Tinder. Happn. Bumble. Coffee meets Bagel. Or Bristlr if hairy men are your thing. Dating apps have taken over. With more than 1.4 billion swipes each day on Tinder alone, you’re more likely to find your latest squeeze by swiping or clicking online than anywhere else . These apps give us unfettered access to thousands of single people, available at the touch of a screen and filterable to your preferences. With this comes a constant stream of potential dates to evaluate, messages to read and matches to respond to, accompanied by that addictive rush of dopamine every time you receive an alert. What’s not to like?
As a result, our courtship rituals have been transformed. Traditional dating is dead. Vanity Fair called it the ‘dating apocalypse’ . Gone are the long, lingering evenings at the theatre, or connecting over a sumptuous meal. Instead, it’s swiping and messaging with multiple people, a plethora of non-official hook-up buddies and late-night speculative texts with one thing in mind.
As the initial hype has died down, the general conclusion seems to be that modern dating is very effective at facilitating casual encounters, but less effective at helping you meet your one true love.
The Atlantic reported on this trend last year . Bryan, a 44-year old New Yorker, was a case in point: ‘I have had lots of luck hooking up, so if that’s the criteria I would say it’s certainly served its purpose. I have not had luck with dating or finding relationships.’ His experience is fairly typical. Finding a long-term relationship with these dating apps is hard work. In the same article Frannie, a 34-year old healthcare consultant, reported her experience: ‘I have a boyfriend right now whom I met on Tinder. But it really is sifting through a lot of crap to be able to find somebody.’
If reports are to be believed, the proliferation of dating apps is part of a wider trend: we’re rejecting monogamous, loving, committed relationships for short-term casual encounters. Glamour magazine reported on the rise of the pre-dating ‘sex interview’, where two people sleep together to see what they’re like under the sheets before proceeding with the more time-intensive dating process . We’re told we no longer start dating to find the one, but to find the next one to spend the night with.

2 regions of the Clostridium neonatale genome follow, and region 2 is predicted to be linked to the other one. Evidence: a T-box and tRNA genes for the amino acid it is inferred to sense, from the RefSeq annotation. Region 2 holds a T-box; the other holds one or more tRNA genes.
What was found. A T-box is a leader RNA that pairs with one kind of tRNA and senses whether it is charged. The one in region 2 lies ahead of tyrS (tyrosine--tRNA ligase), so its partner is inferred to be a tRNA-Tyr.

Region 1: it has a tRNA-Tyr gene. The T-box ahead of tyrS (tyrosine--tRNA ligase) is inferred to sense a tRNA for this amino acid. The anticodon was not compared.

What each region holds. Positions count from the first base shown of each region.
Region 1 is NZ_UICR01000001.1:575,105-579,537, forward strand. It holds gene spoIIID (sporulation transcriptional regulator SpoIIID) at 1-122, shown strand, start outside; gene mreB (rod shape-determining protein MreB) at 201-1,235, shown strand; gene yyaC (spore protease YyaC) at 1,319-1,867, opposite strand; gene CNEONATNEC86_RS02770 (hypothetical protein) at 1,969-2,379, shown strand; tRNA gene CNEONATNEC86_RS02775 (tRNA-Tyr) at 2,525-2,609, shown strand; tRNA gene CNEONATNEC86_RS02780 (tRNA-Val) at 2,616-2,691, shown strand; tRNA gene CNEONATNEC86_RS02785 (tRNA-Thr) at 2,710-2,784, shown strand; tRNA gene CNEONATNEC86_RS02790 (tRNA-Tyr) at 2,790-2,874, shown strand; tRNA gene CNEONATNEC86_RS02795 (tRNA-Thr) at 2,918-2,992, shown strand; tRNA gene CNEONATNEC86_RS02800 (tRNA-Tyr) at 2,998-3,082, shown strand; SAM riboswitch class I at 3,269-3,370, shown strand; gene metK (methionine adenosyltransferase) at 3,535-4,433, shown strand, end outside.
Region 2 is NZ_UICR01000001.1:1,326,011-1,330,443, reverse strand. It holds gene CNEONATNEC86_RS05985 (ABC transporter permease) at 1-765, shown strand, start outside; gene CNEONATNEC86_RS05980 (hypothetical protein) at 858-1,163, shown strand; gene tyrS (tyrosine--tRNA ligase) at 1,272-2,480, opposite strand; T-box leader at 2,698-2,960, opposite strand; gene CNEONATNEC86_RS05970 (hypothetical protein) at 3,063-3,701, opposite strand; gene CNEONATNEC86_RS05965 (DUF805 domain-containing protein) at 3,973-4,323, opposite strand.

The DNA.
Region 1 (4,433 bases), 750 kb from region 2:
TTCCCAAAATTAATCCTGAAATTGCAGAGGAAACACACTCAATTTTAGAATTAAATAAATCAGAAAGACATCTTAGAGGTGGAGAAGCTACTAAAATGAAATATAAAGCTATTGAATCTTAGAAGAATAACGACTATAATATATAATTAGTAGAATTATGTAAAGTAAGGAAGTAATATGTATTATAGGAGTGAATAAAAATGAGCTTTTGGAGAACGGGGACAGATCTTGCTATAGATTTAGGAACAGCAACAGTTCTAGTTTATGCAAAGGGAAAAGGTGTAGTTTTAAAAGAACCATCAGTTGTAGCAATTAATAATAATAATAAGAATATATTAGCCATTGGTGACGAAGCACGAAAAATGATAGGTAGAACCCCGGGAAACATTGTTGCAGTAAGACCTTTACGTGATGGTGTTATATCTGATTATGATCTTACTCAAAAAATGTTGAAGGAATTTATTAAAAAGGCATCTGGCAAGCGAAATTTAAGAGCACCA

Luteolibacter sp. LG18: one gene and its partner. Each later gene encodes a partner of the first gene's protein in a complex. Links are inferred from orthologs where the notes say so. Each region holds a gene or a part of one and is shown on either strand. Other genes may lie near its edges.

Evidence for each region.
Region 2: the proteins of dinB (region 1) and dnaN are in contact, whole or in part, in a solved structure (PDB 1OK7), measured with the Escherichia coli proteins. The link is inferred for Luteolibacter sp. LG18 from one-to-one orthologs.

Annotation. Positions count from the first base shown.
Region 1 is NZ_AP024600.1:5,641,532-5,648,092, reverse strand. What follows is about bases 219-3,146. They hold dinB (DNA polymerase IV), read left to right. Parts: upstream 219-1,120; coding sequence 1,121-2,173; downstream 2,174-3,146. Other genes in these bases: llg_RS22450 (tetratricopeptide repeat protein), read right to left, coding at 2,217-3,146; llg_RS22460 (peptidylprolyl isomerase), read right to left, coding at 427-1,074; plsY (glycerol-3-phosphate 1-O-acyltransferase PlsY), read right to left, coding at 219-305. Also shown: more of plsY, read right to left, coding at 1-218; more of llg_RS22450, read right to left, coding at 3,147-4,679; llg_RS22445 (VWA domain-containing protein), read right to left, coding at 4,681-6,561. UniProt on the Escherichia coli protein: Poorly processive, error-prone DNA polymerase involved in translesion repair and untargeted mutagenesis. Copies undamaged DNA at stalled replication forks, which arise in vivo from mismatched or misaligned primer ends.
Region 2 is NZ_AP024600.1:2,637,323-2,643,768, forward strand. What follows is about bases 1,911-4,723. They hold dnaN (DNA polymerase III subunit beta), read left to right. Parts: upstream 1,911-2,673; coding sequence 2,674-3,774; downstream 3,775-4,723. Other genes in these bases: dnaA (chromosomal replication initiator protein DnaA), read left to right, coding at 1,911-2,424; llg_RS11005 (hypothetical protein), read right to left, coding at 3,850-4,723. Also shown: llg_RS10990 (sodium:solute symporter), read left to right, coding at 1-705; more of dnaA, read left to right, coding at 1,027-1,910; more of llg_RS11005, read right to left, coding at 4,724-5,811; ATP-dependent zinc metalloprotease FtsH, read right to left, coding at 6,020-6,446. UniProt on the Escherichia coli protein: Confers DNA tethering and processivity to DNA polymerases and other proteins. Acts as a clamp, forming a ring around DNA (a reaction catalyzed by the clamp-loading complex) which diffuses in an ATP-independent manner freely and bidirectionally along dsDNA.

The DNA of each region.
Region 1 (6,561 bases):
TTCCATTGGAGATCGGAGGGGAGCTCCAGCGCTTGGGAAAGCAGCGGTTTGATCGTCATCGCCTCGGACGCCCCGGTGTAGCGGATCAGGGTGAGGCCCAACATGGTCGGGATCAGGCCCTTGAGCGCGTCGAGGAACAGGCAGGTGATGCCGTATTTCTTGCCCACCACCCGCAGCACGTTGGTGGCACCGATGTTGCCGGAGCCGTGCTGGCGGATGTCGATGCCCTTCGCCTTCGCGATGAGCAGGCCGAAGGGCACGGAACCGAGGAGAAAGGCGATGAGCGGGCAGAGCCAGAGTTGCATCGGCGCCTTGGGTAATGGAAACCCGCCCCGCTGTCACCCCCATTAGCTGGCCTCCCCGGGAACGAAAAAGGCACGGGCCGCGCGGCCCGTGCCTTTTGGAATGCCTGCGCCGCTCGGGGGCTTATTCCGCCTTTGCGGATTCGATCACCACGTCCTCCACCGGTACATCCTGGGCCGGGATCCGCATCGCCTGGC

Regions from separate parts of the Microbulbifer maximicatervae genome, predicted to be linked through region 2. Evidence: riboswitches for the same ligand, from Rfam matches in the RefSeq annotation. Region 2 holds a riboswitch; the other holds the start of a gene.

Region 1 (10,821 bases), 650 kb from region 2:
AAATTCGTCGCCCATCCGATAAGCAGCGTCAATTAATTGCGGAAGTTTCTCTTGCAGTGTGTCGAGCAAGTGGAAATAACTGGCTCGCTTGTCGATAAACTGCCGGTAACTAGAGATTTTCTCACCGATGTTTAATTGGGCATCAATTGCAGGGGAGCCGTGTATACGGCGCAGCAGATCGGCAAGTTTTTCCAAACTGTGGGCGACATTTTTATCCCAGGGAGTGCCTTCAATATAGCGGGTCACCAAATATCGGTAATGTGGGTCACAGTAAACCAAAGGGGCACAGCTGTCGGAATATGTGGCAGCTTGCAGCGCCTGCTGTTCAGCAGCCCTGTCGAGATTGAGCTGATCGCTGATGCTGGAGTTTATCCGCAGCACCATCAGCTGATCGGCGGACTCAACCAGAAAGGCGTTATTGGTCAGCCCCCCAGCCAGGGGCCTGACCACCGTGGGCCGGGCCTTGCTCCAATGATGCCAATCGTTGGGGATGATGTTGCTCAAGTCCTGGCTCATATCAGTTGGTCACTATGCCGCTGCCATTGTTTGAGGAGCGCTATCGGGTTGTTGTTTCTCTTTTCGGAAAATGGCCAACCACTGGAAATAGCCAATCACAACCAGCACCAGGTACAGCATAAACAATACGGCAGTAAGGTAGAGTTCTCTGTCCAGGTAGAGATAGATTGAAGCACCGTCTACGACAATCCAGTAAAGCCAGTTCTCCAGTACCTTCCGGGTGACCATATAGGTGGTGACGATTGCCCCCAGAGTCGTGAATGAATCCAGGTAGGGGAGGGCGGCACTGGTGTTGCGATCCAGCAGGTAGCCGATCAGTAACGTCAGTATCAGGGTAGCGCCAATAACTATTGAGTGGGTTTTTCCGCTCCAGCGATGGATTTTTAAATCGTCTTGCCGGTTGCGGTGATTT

But is this true? Has sex really replaced love?
I would suggest not. In fact, love continues to dominate our culture and our psyche, because ultimately it’s intrinsic to who we are. The headlines have confused the increased willingness of my generation to sleep with people they don’t really know with a supposedly diminished desire for love. For most people, enjoying one-night stands and seeking a long-term loving relationship are not mutually exclusive. They seek out casual encounters to satisfy an immediate need, whilst hoping to find that special someone in the future.
Helen Fisher, the biological anthropologist and scientific advisor for match.com, suggests that underneath the multifarious practices that this generation has become notorious for, we’re still seeking love: ‘The vast majority of people on the internet, even on Tinder, are looking for a long-term committed relationship. Marriage used to be the beginning of a relationship, now it’s the finale’ .
The behaviour we see is a reflection of changing sexual mores and a different conviction of how to find love, rather than a rejection of love as the ultimate goal. Far from falling out of love, we’re as obsessed with love as we always have been. The ongoing popularity of rom-coms or the enduring importance of weddings reveal that most of us are still, deep-down, dreaming of love. Our dating rituals may have changed, but our biology and our design hasn’t.
I think the persistence of love tells us something about what it essentially means to be a human. To love and to be loved is the most profound human instinct – it’s ultimately what we all want. This desire does not only operate in romantic contexts, but exists in all our relationships, beginning with our parents. The desire to be loved unconditionally is more intrinsic than we think. Psychological studies abound regarding the physical effects of growing up feeling unloved by parents. One study from McGill University found that those children growing up with less affection were more likely to be obese. Another study from Washington University suggested those growing up with more nurturing parents had developed bigger brains . Love is intrinsic to our development.
But where does this come from? Why is love such an essential part of what it means to be human?
I would argue that this desire for love is not just an evolutionary instinct, or something we’ve developed to make the world a better place, but an indication that we are made to love and be loved by God. This restless pursuit of love is a reflection of our ultimate existential purpose, hardwired into us by design, which most of us haven’t even realised. God is the source of love within us, he’s the reason any love exists within the world at all. He’s demonstrated his love for us – both in creating this world for us to live in and enjoy, and in his willingness to send Jesus into the world, to save us from ourselves and reunite us back with him.
The truth is, you’ll never find what you’re really looking for in a dating app, a casual sexual encounter, or even a committed relationship like marriage. The central thread of the universe that so many of us are missing is that we are loved by our Father in heaven. Understanding, embracing and responding to this divine, unconditional love is the solution to that most sincere desire for love that we all experience.